GM: And you’ve curated a lot of old Johnny footage.
PN: Footage and audio and that’s part of the Live Bootleg Series we’ve been putting out, which actually just hit the Billboard charts again. All 12 I’ve executive produced and all 12 have been on the Top 10 on Billboard charts the past five years.
GM: This seems similar to what Hendrix’s estate is doing.
PN: Well, it’s an important thing, yeah. And if you don’t do it, it all falls by the wayside. So I’m working closely with the estate to make sure that doesn’t happen, because there’s tons of material and tons of product that Johnny produced that needs to get out to the public, in the correct way.
GM: So the fans can expect more to be released then?
PN: Oh, absolutely. Video and music. I mean, Johnny was doing 140 shows a year for the past seven years, and before that he was doing tons of shows. Hendrix was only around for three albums until he was 27. So you can imagine the amount of stuff there is, every year. And the thing is, I put out 12 albums with the Live Bootleg Series and there’s not one repeat — the solos didn’t even repeat! This guys was a walking musical genius — let alone his brother (Edgar Winter)! And (Edgar) was the top in his field!
PN: Oh yeah. Toward the end he did say, “You know, I’m at the point in my life where I do want to get awards. I like getting awards now.” And I said, “OK, I’ll make sure of that.” And that Grammy that he and I got … he had never gotten a Grammy for his own solo material. It was always for working with other people, like Muddy. So when we were in the studio and we were playing on the final mixes, he leans over to my ear and goes, “Paul, if we don’t get a Grammy for this record, this is nuts!” (laughs) I’m just happy it went the way it did because that album,“Step Back”(2014), had a lot of notables on it.
You know, Johnny took me under his wing. He did that with a lot of people. He did that with Tommy Shannon, turned him from a Motown bass player into a blues-appreciating bass player, and he did the same with me. He really wanted to turn me onto the blues. He turned me on more to Robert Johnson and T-Bone Walker and Son House. Here I was a rock guy and he said to me, “You need to listen to Chuck Berry.” So I said, “OK, I’ll get every CD.” And he said, “No. Listen to this song and this riff,” and that’s what I learned.” That was huge to me, to have someone like that, taking the time to specifically show me things. And then to have me produce, and tour and play … I mean, we played all over the world together, many times over.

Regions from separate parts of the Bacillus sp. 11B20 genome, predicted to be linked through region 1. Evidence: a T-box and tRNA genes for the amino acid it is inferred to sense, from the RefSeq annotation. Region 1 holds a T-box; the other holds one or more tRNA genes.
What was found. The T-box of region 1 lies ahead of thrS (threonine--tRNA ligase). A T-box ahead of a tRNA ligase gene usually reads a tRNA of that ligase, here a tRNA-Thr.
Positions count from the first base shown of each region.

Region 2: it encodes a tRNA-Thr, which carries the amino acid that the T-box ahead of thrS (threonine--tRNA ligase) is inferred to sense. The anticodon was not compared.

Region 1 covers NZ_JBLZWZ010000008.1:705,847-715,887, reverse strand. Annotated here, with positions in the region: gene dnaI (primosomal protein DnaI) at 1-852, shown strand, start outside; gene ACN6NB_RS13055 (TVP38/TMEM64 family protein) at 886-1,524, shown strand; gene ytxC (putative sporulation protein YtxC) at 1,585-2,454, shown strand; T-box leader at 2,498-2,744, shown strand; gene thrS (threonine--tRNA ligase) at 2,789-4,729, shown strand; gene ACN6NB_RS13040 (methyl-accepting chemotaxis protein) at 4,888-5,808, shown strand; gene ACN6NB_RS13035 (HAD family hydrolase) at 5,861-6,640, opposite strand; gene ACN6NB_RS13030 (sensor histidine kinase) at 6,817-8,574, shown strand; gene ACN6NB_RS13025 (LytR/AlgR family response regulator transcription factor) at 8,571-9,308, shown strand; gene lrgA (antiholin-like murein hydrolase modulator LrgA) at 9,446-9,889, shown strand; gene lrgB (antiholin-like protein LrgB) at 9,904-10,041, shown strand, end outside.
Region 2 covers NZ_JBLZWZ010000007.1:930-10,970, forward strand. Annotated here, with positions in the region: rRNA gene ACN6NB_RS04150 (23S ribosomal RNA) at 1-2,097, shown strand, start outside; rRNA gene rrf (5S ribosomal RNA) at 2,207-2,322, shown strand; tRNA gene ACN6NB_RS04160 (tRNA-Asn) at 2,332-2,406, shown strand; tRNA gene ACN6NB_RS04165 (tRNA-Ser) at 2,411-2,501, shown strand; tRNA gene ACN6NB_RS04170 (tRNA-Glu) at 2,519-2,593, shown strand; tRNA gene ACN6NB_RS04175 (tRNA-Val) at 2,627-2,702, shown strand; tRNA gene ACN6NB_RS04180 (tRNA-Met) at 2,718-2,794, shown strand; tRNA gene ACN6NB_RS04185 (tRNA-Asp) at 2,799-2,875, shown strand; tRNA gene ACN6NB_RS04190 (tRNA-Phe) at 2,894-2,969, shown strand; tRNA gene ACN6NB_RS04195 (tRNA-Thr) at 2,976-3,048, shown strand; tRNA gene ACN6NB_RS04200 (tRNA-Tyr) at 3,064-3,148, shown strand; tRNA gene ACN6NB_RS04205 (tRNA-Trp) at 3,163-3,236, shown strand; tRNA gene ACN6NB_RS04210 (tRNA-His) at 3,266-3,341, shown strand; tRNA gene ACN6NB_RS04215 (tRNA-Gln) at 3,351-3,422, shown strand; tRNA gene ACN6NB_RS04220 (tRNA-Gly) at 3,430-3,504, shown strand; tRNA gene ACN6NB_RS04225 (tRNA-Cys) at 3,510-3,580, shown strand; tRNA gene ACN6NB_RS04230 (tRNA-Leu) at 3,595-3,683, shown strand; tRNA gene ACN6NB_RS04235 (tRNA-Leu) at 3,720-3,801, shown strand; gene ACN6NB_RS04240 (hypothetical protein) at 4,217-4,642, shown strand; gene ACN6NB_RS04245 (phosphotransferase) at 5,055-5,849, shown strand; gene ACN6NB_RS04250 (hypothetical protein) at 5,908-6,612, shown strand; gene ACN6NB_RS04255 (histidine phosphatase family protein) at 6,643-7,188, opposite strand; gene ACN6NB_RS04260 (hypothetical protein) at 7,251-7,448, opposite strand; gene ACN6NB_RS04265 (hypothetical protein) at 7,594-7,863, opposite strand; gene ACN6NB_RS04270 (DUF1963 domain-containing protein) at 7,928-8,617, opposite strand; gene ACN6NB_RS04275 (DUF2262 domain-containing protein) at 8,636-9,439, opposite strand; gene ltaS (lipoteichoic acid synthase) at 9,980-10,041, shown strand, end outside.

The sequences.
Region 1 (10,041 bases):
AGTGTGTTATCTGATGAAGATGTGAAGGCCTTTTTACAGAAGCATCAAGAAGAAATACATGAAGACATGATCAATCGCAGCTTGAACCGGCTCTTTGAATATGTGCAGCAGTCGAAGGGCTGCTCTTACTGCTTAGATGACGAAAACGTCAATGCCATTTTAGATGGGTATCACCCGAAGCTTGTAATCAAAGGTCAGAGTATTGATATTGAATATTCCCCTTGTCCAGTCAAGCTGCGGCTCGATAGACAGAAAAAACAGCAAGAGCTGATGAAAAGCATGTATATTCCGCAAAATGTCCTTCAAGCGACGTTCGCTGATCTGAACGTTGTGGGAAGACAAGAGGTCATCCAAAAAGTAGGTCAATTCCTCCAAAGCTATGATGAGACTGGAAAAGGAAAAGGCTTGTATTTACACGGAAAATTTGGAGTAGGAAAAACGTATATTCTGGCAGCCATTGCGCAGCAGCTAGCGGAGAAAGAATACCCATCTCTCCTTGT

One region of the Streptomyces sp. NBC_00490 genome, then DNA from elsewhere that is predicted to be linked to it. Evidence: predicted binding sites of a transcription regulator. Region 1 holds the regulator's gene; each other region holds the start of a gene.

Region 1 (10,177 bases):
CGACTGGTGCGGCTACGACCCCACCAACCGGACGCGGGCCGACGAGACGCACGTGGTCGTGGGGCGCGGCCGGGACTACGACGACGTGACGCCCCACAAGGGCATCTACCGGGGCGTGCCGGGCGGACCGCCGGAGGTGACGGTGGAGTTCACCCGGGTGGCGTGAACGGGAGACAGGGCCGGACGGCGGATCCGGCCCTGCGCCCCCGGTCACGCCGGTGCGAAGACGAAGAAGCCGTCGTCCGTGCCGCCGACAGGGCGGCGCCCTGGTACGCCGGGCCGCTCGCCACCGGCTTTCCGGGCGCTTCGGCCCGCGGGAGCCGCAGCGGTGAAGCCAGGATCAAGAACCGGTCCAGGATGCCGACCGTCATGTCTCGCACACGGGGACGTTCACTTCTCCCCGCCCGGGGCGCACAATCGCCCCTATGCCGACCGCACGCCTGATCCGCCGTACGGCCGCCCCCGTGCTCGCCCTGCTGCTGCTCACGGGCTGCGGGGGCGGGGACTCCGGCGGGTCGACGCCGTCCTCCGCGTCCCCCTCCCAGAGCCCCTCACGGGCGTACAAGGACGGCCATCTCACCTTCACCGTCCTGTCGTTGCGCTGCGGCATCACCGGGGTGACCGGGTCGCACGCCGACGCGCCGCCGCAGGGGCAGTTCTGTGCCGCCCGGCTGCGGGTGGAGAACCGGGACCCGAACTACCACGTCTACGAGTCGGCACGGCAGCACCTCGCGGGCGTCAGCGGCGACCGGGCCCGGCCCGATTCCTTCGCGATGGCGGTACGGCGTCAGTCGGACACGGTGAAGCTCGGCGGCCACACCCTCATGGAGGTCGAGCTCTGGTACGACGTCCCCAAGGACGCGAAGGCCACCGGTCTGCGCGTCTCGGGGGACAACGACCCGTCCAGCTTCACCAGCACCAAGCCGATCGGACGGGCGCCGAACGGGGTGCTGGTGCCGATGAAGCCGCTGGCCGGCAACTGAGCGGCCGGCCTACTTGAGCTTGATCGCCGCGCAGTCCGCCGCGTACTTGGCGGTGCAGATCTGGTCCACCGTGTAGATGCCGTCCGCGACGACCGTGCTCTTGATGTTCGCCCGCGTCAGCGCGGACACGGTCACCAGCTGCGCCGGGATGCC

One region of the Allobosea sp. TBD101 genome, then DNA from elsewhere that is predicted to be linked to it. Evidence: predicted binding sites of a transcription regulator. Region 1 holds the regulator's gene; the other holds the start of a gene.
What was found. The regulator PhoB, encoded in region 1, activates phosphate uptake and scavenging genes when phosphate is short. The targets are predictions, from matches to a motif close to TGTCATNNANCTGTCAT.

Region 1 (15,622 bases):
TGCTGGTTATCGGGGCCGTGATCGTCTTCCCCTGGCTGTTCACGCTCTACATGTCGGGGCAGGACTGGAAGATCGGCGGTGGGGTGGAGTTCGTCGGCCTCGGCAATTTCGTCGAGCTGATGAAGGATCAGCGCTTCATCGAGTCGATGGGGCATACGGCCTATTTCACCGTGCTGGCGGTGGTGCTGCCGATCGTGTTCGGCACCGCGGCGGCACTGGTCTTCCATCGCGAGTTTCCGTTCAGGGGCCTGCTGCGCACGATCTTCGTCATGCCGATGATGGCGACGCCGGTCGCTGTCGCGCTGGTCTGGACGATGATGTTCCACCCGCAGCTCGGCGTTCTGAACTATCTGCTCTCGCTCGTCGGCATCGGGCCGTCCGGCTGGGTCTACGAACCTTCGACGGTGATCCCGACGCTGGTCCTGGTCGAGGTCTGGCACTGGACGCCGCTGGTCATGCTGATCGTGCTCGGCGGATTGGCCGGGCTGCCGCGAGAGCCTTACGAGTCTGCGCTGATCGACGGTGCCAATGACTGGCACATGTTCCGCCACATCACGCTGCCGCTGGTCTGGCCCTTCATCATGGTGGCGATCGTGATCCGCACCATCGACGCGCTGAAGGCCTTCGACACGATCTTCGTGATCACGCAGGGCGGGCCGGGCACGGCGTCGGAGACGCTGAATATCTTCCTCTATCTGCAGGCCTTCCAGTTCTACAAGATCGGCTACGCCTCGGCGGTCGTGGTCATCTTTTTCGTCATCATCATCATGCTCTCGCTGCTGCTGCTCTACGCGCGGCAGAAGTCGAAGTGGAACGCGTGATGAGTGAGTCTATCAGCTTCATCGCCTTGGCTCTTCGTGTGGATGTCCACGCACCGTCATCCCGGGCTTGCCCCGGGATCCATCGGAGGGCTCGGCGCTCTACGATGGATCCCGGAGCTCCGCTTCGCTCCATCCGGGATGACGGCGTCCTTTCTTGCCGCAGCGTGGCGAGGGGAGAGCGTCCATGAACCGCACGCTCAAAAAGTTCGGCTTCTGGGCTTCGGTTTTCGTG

GM: And now that you’re on your own, you have the wealth of experience from just being his manager.
PN: That, too. I was in charge of the whole machine. I was really hands-on and you had to be with Johnny. And now I work with other artists. You know, I wear a lot of hats, but I enjoy that.
When I was first playing in the studio with Johnny, the owner of the studio came up to me and said, “I got to tell you something. I saw you with Johnny and there’s something about you two. I’m not into all this weird sensing stuff but there’s a reason why you two are together. I don’t know what it is but I think you’re both gonna help each other years from now. It’s like you guys were meant to be together. Something’s gonna come of this relationship.” And it did. I didn’t see that coming. It just developed.
GM: And it had a relatively happy ending.
PN: Exactly. We were playing an amazing game of catch-up. And by the end Johnny was playing to thousands again and he was feeling it again and he knew it was all working correctly. So he left us on a high note. And I wanted him to be where he deserved to be – not No. 63 in Rolling Stone but No. 2!
GM: Well, we know you’re going to keep on helping Johnny Winter’s legacy even as you continue with your own music.
PN: Absolutely. There’s tons of Johnny material yet to come out. He has a vault of unreleased stuff. Johnny’s legacy will be carried on, even if not by me. GM